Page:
From an ACL injury on debut to battling depression: How a luckless England hopeful's footballing dream was revived
For Selin Buyukgiray, footballing ability runs in the family. It is ashame, though, thatbad luck does too.
Five years ago, his daughter, just 18 at the time, would be hit with the same awful luck on her debut for Championship club London Bees.
“Five minutes in, I got injured. That's how short lived that professional career was,” she tells Goal.
“I partially tore my ACL on my right leg and partially tore my meniscus on my left. After that, I gave up playing football.”
“He said, 'Sel, this is your chance’,” the 23-year-old says, recalling the memory fondly.
“’This is how you start making a name for yourself. There's an England legend right there watching you play. You never know what word of mouth can do for you. Make sure you bring your A game' - and I did.”
Shescored 42 goals in 23 games in her first season following the successful trial, playing for the Under-12s despite only being nine years old, and the Buyukgirayname would spread throughout local papers like wildfire.
Soonshe was playing for the Middlesex Centre of Excellence. It was there that doors continued to open, including the chance to join London Bees. The first, though, was in the form of an England talent camp.
It was there, though, that she would be dealt a real blow – failing a fitness test by one shuttle run.
“It killed me. It absolutely killed me,” Buyukgiray says. “It motivated me more because if I was 15 and I could get a call-up, then when I'm 17 I could get another call-up and I could progress. That was my mentality.
“I was always driving for that success. I was always driving for that England shirt. It did cut pretty close though a lot of times.”
It was a near miss that followed a difficult few years for Buyukgiray. As she moved up to secondary school, she was bullied relentlessly for playing football with the boys.
“My name wasn't Sel or Selin, it was literally 'man-beast' or 'he-she' for the first three years of high school,” she says, with it difficult to talk about even today.
“When that first started, I questioned whether or not I should be playing football because of it.
“I really, really was not myself. I was in the library, every break, every lunch, studying, because that was my get away area where no one could find me and no one could bully me.”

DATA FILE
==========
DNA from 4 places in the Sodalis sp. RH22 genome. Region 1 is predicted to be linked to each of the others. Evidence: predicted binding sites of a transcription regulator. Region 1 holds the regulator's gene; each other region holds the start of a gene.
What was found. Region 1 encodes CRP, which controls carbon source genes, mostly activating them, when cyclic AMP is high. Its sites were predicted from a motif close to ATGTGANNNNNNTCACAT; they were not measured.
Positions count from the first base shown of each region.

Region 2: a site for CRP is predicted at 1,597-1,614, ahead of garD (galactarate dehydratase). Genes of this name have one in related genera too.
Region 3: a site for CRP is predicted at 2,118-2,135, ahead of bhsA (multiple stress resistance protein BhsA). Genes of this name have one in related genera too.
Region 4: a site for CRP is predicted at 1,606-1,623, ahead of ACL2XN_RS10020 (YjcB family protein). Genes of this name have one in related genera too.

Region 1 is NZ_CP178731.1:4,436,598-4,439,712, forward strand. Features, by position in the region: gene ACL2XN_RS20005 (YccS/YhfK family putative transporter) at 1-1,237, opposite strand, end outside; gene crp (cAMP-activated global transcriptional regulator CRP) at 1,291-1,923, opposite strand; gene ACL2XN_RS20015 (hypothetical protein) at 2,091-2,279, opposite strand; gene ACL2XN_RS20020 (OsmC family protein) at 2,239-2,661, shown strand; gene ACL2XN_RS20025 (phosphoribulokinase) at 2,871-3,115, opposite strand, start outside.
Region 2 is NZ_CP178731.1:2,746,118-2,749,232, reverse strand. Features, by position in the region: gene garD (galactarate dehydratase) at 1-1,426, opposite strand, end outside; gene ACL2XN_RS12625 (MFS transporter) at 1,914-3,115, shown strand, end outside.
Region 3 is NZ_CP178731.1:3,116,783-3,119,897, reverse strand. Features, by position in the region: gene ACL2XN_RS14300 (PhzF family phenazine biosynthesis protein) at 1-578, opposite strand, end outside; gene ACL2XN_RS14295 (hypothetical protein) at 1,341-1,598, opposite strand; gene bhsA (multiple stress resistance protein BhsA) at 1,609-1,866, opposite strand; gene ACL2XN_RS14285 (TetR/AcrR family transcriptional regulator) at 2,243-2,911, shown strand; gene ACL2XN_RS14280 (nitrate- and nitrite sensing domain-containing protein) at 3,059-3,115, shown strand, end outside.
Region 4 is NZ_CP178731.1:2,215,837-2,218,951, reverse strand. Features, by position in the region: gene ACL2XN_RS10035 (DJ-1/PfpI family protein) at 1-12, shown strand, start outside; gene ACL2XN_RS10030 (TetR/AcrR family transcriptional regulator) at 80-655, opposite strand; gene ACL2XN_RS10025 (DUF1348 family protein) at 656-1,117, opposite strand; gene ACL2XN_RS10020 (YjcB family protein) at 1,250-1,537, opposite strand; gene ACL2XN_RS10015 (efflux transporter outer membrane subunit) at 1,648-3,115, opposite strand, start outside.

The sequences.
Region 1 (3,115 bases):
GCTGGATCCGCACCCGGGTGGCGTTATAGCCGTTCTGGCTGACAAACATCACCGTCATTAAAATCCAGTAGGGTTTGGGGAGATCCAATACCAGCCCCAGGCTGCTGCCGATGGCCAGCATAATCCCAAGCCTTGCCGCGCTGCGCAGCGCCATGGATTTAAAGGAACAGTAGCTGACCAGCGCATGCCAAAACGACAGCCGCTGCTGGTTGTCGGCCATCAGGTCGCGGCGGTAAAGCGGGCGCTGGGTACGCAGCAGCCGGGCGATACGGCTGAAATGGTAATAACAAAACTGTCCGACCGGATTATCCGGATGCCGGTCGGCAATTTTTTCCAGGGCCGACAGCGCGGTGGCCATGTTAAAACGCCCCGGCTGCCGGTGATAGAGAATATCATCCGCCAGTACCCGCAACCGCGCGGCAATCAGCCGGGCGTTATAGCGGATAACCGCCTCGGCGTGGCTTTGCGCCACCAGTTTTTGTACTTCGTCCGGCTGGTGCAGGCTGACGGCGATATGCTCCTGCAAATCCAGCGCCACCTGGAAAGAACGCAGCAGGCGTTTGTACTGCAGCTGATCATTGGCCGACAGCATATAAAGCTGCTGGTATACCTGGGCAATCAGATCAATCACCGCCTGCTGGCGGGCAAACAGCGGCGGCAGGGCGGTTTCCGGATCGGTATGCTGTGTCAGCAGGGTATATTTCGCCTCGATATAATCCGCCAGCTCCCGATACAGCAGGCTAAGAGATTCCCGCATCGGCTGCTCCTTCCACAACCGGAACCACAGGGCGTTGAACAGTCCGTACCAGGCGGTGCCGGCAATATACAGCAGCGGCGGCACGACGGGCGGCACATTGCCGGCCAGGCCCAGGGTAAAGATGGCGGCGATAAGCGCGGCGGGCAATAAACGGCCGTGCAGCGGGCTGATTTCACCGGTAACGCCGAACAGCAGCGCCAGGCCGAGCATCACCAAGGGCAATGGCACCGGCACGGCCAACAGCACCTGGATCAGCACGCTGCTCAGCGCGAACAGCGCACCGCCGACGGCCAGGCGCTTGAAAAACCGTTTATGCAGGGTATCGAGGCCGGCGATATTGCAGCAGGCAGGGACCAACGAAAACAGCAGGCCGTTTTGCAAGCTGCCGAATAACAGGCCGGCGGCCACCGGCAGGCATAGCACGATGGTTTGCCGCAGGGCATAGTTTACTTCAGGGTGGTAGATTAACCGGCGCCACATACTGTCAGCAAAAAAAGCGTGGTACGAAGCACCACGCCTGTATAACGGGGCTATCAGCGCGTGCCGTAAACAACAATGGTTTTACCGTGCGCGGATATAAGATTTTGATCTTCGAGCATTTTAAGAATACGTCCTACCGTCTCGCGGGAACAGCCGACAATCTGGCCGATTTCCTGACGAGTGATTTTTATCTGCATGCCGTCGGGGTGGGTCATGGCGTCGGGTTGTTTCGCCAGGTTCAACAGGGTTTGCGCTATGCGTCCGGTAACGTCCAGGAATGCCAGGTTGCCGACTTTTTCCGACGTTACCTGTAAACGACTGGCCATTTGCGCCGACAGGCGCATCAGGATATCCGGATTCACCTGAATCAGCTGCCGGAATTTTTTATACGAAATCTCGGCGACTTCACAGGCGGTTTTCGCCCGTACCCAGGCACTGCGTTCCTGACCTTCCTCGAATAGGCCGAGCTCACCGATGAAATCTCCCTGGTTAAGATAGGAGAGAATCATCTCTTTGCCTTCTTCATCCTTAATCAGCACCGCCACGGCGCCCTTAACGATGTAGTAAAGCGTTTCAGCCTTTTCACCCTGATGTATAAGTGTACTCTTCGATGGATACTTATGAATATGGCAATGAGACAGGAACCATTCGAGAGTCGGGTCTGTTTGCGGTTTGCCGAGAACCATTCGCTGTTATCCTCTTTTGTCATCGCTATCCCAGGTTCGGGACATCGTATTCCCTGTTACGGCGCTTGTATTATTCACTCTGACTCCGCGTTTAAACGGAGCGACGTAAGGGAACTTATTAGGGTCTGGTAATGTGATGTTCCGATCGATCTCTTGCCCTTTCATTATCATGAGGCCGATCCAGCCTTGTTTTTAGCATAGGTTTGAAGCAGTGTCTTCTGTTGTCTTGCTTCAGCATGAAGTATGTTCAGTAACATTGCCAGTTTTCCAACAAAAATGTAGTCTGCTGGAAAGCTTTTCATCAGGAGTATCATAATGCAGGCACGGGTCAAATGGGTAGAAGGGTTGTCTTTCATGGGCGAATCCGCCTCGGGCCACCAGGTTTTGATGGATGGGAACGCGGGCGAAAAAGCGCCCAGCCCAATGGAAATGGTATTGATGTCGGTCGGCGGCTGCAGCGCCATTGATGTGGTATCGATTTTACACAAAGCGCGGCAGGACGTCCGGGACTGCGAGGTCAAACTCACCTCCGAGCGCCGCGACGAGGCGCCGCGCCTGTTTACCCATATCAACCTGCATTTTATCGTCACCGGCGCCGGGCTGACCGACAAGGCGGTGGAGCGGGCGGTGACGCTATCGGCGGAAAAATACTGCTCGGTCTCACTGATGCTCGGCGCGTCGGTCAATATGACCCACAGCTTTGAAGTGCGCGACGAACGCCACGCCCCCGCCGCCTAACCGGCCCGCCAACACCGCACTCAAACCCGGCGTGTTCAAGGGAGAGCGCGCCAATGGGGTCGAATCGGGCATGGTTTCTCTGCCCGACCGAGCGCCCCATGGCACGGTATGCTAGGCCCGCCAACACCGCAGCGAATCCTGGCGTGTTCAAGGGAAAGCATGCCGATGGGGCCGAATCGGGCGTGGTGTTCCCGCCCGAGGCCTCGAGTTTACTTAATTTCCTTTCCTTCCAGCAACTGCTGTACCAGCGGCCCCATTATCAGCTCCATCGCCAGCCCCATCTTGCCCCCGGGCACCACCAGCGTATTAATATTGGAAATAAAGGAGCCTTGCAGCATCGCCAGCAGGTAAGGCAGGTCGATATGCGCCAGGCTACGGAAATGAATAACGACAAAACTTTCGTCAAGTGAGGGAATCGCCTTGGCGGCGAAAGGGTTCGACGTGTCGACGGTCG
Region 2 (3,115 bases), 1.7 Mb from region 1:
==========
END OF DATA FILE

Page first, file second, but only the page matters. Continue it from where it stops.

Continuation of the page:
The place Buyukgiray would study was right under a picture of former England international Peter Crouch, who had attended the same school.
“I remember looking up to him one day, and I said, 'You know what, sod these lot, I'm going to be where you are'. And I said that to his photo. I literally was speaking to it,” she laughs.
She persuaded one of her teachers – Ms. Paine, her “second mother at school” – to start a girls’ football team. In 2012, Buyukgiray led Drayton Manor to the national finals at Derby County's Pride Park, where they lost only on penalties.
“It was only then I started getting the respect out of everyone,” she says.
Eight years on, that memory recently came to the forefront for Buyukgiray as she returned to football properly for the first time in a number of years.
Luck was on her side for once as she stumbled across the opportunity to be a part of BT Sport’s new show, Ultimate Goal, in which footballing hopefuls compete for the chance to play in front of the best scouts in the women's game.
There, she would meet Crouch and have the chance to share her incredible journey with him.
After hanging up her boots following that awful injury on her London Bees debut, Buyukgiray struggled with depression while attaining a degree in Sports and Exercise Science at the University of Hertfordshire. Ultimate Goal was the first time in five years that she put on her boots again with real intent.
Through special coaching sessions with the likes of Crouch, former Arsenal winger Freddie Ljungberg and England’s most-capped player of all time, Fara Williams – that trio providing Buyukgiray’s favourite 'masterclasses'– the 23-year-old shoneand was one of the stand-out performers in the final showcase match, having made the cut to participate.
“I was the last one called out so I genuinely thought I was going home,” she reflects. “If I didn't make it through, I would have given up football altogether, 100 per cent.”
Instead, Buyukgiray is playing again now - for Gillingham in the FA Women’s National League, the third-tier of English women’s football.
"This season is about using the Ultimate Goal to show people what I can do and being consistent in the National League, to thenallow them to go, 'Let's take a gamble on this girl. Let's give her the support she needs and maybe she will be in an England shirt'," she explains.
“I'm not here for missing out on the last hurdle - I'm here to go the full way, if someone just puts trust in me.
“Ultimate Goal has really saved me and has really, really shown that football blood still runs through me and it will never come out.”
Source : goal.com
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